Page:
Featured Product
This Week in Quality Digest Live
Customer Care Features
Bryan Christiansen
And when to hire one
Etienne Nichols
What medical device manufacturers need to know
Kate Zabriskie
Don’t get distracted by dazzle
Trupti Dhere
Technology helps doctors make more informed decisions, minimize adverse events, improve patient care
Greg Kihlström
First, ask the right questions

More Features

Customer Care News
Yotrio and SunVilla to provide interactive, 3D-enabled assembly via BILT app
Algorithms protect data created and transmitted by IoT and other small electronics
Customers can place orders in a self-service configurator
Application now supports 14 leading industrial robot manufacturers
New digital service supports all Fastems systems
Key Technology’s system boosts quality, throughput
Driving advances across the electronics ecosystem
Weighing supply and customer satisfaction
Showcasing tech, solutions, and services at Gulfood Manufacturing 2022

More News

American Customer Satisfaction Index ACSI

Customer Care

Restaurants Lose Customer Satisfaction to Fast Food

Chick-fil-A leads; Chipotle Mexican Grill stabilizes

Published: Tuesday, July 25, 2017 - 12:00

(ACSI: Ann Arbor, MI) -- Customer satisfaction with full-service restaurants is down 3.7 percent to a score of 78 (100-point scale) in a new report from the American Customer Satisfaction Index (ACSI). This is the lowest score in more than 10 years and the first time that full-service restaurants have been beaten by the fast food category.

“Lower customer satisfaction is a major threat to the restaurant business,” says Claes Fornell, ACSI chairman and founder. “Full-service restaurants cannot lose to fast food on quality and customer satisfaction because they can’t compete on price. If a lower-price competitor has higher customer satisfaction than a rival that competes on quality, the latter is obviously in serious trouble. Low price alone rarely leads to high levels of satisfaction, but high quality usually does.”

Menu prices are on the rise, but consumers don’t think full-service restaurant quality is currently good enough to justify higher prices. Same-store restaurant sales are down, and foot traffic is shrinking. Independent restaurants and smaller chains, which make up the majority of the industry, are down 4 percent to an aggregate score of 78.

Among the largest chains, restaurant-retail hybrid Cracker Barrel leads for the second year in a row (+1% to 84). Texas Roadhouse (unchanged at 82) is the top-scoring steakhouse, and its same-store sales outpaced many of its competitors in the first quarter. Outback Steakhouse comes in at 80 (+4%) and LongHorn Steakhouse at 77 (-6%).

In third place, Olive Garden is steady at 81 and ties with Red Lobster, which gains 3 percent in a second straight year of improvement. This year marks a four-year high for Red Lobster, which has invested in menu upgrades and higher-quality ingredients. Olive Garden continues to generate sales, benefiting from increases in its to-go business.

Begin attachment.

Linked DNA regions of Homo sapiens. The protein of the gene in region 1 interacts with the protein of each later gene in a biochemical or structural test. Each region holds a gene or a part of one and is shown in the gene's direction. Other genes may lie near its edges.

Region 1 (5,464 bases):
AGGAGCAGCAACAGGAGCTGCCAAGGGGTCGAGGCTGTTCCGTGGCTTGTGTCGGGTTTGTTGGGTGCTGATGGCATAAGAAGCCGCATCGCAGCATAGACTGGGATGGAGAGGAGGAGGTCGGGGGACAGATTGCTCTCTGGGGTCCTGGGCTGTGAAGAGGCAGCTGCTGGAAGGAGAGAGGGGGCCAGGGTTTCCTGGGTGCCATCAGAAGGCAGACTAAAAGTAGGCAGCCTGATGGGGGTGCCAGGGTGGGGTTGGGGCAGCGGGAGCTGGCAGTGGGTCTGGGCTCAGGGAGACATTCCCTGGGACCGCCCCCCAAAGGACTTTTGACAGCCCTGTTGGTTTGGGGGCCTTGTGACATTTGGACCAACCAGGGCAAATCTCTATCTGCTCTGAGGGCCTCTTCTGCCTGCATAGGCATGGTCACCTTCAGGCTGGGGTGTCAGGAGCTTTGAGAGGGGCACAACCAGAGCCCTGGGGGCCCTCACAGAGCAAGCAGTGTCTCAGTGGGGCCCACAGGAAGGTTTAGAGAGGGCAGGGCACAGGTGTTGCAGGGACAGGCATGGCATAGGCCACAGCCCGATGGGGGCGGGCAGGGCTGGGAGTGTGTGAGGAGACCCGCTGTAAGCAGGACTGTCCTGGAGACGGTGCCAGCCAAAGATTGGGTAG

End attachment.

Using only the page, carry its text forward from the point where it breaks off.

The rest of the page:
Applebee’s (79) and Ruby Tuesday (78) are unmoved, while Chili’s (+3% to 77) overtakes TGI Fridays (-3% to 76). As sales slump for the category, some chains are looking to redefine themselves, including rethinking locations and off-premise initiatives. Applebee’s introduced wood-fired grills, but this has not yet paid off in higher satisfaction or sales. Ruby Tuesday also stalls for ACSI amid store closings, and the company put itself up for sale in March.

Denny’s improves (+3% to 76), but Red Robin sinks to the bottom of the category (-9% to 73) as first quarter same-store sales drop 1.2 percent. Like major brick-and-mortar retailers, casual-dining chains like Red Robin have not been immune to an overall trend of declining foot traffic as consumers stay away from malls in greater numbers.

Meanwhile, customer satisfaction with fast food restaurants is stable at an ACSI score of 79. Better quality ingredients, speedy service, and low prices are keeping customer satisfaction high. Chick-fil-A remains the leader (87), far ahead of KFC (78). In second place, Panera Bread is up 1 percent, tied with Papa John’s at 82 (unchanged) and the combined score of all other smaller chains and individual fast food restaurants (+1%).

Among pizza chains, Papa John’s maintains the lead, followed by Little Caesars (-4% to 78), Domino’s (unchanged at 78), and Pizza Hut (-1% to 76). Among sandwich makers, Panera Bread (+1% to 82) tops Subway (+1% to 81) and Arby’s (unchanged at 80).

Chipotle Mexican Grill stabilizes (+1% to 79) from a sharp drop a year ago, suggesting that the company is recovering from its 2015 food safety crisis. Same-store sales for Chipotle also rose in the first quarter. Taco Bell (+1%) scores 76, and Dunkin’ Donuts (-1% to 79) remains ahead of coffee rival Starbucks (+3% to 77).

Hamburger chains all fall below the industry average. After lagging Wendy’s for more than two decades, Burger King grabs the crown among burger chains with a 1 percent uptick to 77. Wendy’s (unchanged at 76) and Jack in the Box (+1% to 75) follow closely behind. Much lower, McDonald’s continues to occupy last place—flat at an ACSI score of 69.

The ACSI report, which is based on 5,557 customer surveys collected between June 8, 2016, and May 12, 2017, is available for free download.


About The Author

American Customer Satisfaction Index ACSI’s picture

American Customer Satisfaction Index ACSI

The American Customer Satisfaction Index (ACSI), founded at the University of Michigan’s Ross School of Business and produced by ACSI LLC, is a national economic indicator of customer evaluations of the quality of products and services available to household consumers in the United States. The national index is updated each quarter and scores on a zero-to-100 scale at the national level. The ACSI produces indexes for 10 economic sectors, 47 industries, more than 225 companies, and more than 200 federal or local government services.